Collection: Life Among the Choctaw Indians

Fort Coffee Neighbors

Our nearest neighbors were Cherokees, and resided on the north side of the river; their houses and farms were in view of our mission. The ferry kept at Fort Coffee was owned by a Cherokee, who lived directly opposite to our establishment. He was a shrewd man in business, a regular Shylock in his ex­actions. Woe betide the unlucky traveler who should venture to cross over in his boat without having first stipulated as to the fare; and even then the ferryman would fail to give back the correct change; it must be in his favor to the amount of

Indian Mission Conference

On Monday morning, October the fourth, Revs. W. H. Goode, John M. Steele, H. C. Benson, John Page, Oakchiah, and Chukmabbee set out on horseback for TAHLEQUAH, the Cherokee council-ground, where the session of our conference was to be held. As there was no road directly across the Cherokee nation from Fort Coffee, it was necessary to keep down the river on the southern side as far as Fort Smith. There we crossed the Arkansas and immediately entered the Cherokee country. Our purpose had been to take the military road leading to Fort Gibson; but after consultation, we determined to

A Short Chapter in Itinerant Life

The Rev. John Smythe, of the Arkansas conference, was appointed to the Dry Run mission. It was a new field of labor in the interior, or rather verging to­ward the south-western corner of the state. He was an active, zealous, and earnest preacher, whose labors were crowned with abundant success. Before the close of the conference year he had organized a flourishing society at Brown’s Bend, and had built a church, which was appropriately christened “Cottonwood.” Brother Brown was one of the converts, a leading and influential man in the community; and Mr. Smythe appointed him class-leader. The leader did

Fort Coffee Academy for Boys

On the first day of October, 1844, the second session of the Academy opened with about thirty students in attendance, a few not having yet returned. Mr. Brigham was employed as an assistant teacher. He was an Irishman, having been born and educated in the city of Dublin, and was, by profession, a druggist. His education was good; he was intelligent and gentlemanly and had once been a member of the Presbyterian Church. Our school was full, not one of the old pupils failing to return. They manifested very great pleasure at meeting us and in getting back to the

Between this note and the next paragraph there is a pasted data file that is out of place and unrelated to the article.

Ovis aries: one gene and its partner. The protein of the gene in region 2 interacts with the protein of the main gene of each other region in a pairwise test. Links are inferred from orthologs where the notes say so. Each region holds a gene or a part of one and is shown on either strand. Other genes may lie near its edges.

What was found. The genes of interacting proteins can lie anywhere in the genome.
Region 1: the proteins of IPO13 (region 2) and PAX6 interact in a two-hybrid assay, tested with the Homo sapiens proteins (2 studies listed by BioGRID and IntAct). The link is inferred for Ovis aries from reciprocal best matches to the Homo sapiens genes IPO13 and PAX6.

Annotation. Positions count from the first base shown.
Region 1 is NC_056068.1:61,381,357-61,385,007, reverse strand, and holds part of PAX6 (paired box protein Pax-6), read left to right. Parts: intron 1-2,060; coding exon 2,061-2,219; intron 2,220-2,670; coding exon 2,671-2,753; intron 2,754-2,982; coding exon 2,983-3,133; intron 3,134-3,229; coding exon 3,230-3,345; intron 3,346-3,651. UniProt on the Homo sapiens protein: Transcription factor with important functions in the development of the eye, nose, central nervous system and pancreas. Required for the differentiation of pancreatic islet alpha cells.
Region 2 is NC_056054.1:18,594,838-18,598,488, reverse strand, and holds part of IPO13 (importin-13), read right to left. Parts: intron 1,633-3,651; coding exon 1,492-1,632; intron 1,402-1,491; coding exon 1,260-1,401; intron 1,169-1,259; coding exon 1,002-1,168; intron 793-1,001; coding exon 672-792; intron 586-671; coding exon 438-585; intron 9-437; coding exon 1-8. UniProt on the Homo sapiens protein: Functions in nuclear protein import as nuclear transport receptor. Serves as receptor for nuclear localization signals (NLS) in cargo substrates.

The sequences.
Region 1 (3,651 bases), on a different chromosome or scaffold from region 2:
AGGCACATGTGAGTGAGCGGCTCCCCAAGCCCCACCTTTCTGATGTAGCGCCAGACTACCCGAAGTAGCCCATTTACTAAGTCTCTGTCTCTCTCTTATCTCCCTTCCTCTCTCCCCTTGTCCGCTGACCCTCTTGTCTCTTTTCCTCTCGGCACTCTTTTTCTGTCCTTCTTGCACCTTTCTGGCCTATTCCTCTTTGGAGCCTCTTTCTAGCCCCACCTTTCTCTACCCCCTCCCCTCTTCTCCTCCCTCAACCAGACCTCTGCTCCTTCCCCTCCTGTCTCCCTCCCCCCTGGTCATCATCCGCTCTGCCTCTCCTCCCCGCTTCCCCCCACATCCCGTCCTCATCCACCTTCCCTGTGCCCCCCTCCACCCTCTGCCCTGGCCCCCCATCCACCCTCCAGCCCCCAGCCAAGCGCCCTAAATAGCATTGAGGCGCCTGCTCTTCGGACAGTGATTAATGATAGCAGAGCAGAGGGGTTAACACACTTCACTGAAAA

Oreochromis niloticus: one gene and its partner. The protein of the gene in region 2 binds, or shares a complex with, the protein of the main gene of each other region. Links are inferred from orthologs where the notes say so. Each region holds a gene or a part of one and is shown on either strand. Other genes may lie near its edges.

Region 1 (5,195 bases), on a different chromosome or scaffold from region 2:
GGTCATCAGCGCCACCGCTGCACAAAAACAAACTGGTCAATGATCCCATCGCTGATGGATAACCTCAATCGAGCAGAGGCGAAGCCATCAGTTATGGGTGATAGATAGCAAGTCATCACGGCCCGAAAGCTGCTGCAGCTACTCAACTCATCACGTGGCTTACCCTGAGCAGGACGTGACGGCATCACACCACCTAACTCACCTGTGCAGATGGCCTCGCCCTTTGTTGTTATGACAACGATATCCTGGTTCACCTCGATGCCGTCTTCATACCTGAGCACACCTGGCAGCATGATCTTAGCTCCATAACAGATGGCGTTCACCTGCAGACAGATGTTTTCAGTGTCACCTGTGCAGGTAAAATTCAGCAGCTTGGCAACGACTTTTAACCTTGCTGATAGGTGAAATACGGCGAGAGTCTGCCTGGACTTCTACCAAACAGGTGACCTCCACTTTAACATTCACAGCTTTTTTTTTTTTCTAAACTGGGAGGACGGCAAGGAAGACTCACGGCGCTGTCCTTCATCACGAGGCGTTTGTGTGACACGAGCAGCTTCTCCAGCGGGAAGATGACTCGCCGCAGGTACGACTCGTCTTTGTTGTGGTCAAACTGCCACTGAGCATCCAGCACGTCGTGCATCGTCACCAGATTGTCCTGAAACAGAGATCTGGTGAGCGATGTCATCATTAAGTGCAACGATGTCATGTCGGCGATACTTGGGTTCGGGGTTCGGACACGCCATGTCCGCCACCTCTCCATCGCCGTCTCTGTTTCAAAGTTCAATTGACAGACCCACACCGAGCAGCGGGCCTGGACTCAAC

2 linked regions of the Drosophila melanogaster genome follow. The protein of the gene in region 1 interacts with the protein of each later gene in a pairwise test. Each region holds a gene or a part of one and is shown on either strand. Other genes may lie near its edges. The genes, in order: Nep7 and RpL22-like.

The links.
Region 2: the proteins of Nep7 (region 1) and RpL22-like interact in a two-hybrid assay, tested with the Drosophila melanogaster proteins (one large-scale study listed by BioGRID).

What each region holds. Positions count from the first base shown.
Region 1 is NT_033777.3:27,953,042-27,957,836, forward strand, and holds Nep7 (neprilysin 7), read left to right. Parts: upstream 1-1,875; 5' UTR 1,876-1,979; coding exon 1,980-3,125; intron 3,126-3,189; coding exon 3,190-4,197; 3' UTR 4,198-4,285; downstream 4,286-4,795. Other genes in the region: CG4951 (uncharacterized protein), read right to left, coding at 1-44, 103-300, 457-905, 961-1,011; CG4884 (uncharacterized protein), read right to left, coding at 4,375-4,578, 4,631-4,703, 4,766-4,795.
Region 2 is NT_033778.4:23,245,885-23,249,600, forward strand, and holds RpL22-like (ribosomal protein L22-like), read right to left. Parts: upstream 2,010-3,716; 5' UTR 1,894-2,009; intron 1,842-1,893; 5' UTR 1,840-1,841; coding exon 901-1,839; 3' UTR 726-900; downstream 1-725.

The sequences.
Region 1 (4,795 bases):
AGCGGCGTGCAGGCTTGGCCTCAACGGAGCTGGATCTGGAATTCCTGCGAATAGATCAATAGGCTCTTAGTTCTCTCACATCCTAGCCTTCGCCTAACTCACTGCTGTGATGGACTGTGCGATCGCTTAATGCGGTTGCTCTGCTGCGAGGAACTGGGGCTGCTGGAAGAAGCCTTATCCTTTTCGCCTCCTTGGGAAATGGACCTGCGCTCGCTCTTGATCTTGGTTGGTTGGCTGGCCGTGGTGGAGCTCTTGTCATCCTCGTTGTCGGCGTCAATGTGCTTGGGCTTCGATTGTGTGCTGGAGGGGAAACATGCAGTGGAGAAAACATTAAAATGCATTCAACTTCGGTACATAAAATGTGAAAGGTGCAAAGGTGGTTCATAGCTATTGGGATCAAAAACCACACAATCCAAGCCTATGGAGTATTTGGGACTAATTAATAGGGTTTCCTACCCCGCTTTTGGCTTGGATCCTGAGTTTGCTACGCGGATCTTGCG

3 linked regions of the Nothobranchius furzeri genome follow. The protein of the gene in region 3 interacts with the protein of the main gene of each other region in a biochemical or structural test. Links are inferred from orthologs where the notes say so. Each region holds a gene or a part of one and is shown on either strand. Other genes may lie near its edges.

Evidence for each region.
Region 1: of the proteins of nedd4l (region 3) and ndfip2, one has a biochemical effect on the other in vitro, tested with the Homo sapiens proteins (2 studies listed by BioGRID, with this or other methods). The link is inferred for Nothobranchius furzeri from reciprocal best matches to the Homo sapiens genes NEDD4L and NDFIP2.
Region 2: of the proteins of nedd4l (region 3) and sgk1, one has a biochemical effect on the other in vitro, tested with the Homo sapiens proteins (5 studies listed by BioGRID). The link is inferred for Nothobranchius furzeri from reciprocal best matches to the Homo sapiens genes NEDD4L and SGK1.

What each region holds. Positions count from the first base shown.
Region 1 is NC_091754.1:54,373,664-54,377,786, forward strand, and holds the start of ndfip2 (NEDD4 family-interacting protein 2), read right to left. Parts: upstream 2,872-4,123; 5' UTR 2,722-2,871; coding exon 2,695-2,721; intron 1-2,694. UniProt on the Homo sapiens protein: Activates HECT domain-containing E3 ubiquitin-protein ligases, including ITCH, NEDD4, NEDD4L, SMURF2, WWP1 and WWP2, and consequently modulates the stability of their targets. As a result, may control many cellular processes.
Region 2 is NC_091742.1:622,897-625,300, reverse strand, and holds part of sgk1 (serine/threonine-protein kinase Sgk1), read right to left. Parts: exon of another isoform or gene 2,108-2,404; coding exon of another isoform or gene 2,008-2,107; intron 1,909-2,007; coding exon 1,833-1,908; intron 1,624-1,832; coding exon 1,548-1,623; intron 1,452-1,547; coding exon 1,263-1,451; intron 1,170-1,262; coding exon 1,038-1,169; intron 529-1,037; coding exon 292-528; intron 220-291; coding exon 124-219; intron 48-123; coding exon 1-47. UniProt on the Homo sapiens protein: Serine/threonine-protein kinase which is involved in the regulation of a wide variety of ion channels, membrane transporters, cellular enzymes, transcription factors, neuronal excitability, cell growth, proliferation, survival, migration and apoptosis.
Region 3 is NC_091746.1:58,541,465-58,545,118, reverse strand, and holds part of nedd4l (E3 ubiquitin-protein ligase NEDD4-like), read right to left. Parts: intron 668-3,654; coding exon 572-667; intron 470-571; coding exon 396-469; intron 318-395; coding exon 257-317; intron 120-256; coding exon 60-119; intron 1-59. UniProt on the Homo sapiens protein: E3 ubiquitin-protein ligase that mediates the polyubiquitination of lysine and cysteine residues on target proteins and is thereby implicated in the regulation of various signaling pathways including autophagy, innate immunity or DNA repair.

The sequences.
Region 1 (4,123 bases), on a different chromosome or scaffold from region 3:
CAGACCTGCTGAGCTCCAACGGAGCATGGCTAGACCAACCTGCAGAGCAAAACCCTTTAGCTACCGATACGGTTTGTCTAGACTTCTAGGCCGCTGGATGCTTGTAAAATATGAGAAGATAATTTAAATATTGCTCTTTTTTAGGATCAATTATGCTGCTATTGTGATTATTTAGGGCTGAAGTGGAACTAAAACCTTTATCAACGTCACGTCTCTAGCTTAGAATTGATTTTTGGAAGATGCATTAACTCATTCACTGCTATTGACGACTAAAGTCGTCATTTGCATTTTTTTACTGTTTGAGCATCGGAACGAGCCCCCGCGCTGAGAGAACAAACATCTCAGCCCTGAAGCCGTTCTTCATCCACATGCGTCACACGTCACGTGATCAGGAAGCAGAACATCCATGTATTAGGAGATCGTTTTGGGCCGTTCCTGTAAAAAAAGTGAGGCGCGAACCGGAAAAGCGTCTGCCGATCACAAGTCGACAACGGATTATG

New School System

It will be remembered that at the session of the General conference of the Methodist Episcopal Church, in the month of May, 1840, four Secretaries, or agents, were appointed to serve under the direction of the Missionary Board of our Church, Rev. E. R. Ames was appointed to the western portion of the work. The Secretaries were expected to travel extensively, to address the Churches on the subject of missions, to labor to arouse the people to a sense of their duty, to learn the wants of the desti­tute, and to devise means for the support of such new missions

Settlement with Superintendent

On the tenth day of May I had a final settlement with Rev. L. B. Stateler, the acting Superintendent of our mission, with the intention of quitting the territory as soon as a steamboat should ascend the river as high as Fort Coffee. We could not conscientiously remain in the south after the division of the Church. Before the separation, while the Methodist Episcopal Church was a unit, with a Scriptural and conservative platform, bearing an emphatic testimony against the “great evil of slavery,” and looking forward to its “extirpation,” we could labor heartily and conscientiously in fellowship with our

Death in the Mission

On the twenty-fifth day of March, James Wathin, a lad of about ten years of age, died of pneumonia. The disease had prevailed in our family for a number of weeks, and James had suffered severely with it, but had partially recovered from his attack, and we thought him out of danger. But owing perhaps to imprudence he suffered a relapse, from which we could not raise him; the physician did all that he could, but without success. When we saw that the lad must die, we sent for his father, whose name was Beelah, and who resided near the

Choctaw Wedding

Mrs. H., a Choctaw woman, has just sent a servant to ask if we would be willing to attend a wedding at her house; her youngest daughter was about to be united in wedlock to a fine young Indian, who was serving as a clerk in a dry-goods store at the Agency. As we expressed our pleasure at being her guests on the eventful occasion, Mrs. H. sent us horses and saddles, and a servant to conduct us to her residence. We found a multitude of people assembled to witness the ceremonies. Mrs. H’s dwelling consisted of two square rooms,

A Building in or about Fort Coffee

Life Among the Choctaw Indians

Henry Benson worked as a missionary amongst the Choctaw at the Fort Coffee Academy for Boys in the mid 1800’s. In this manuscript he depicts the formation of the Academy and missionary amongst the Indians, providing valuable insight into the tribal customs of the Choctaw after they had been forcibly moved to the Indian Territory. He also provides glimpses into the lives of westerners before the Civil War in the south-west.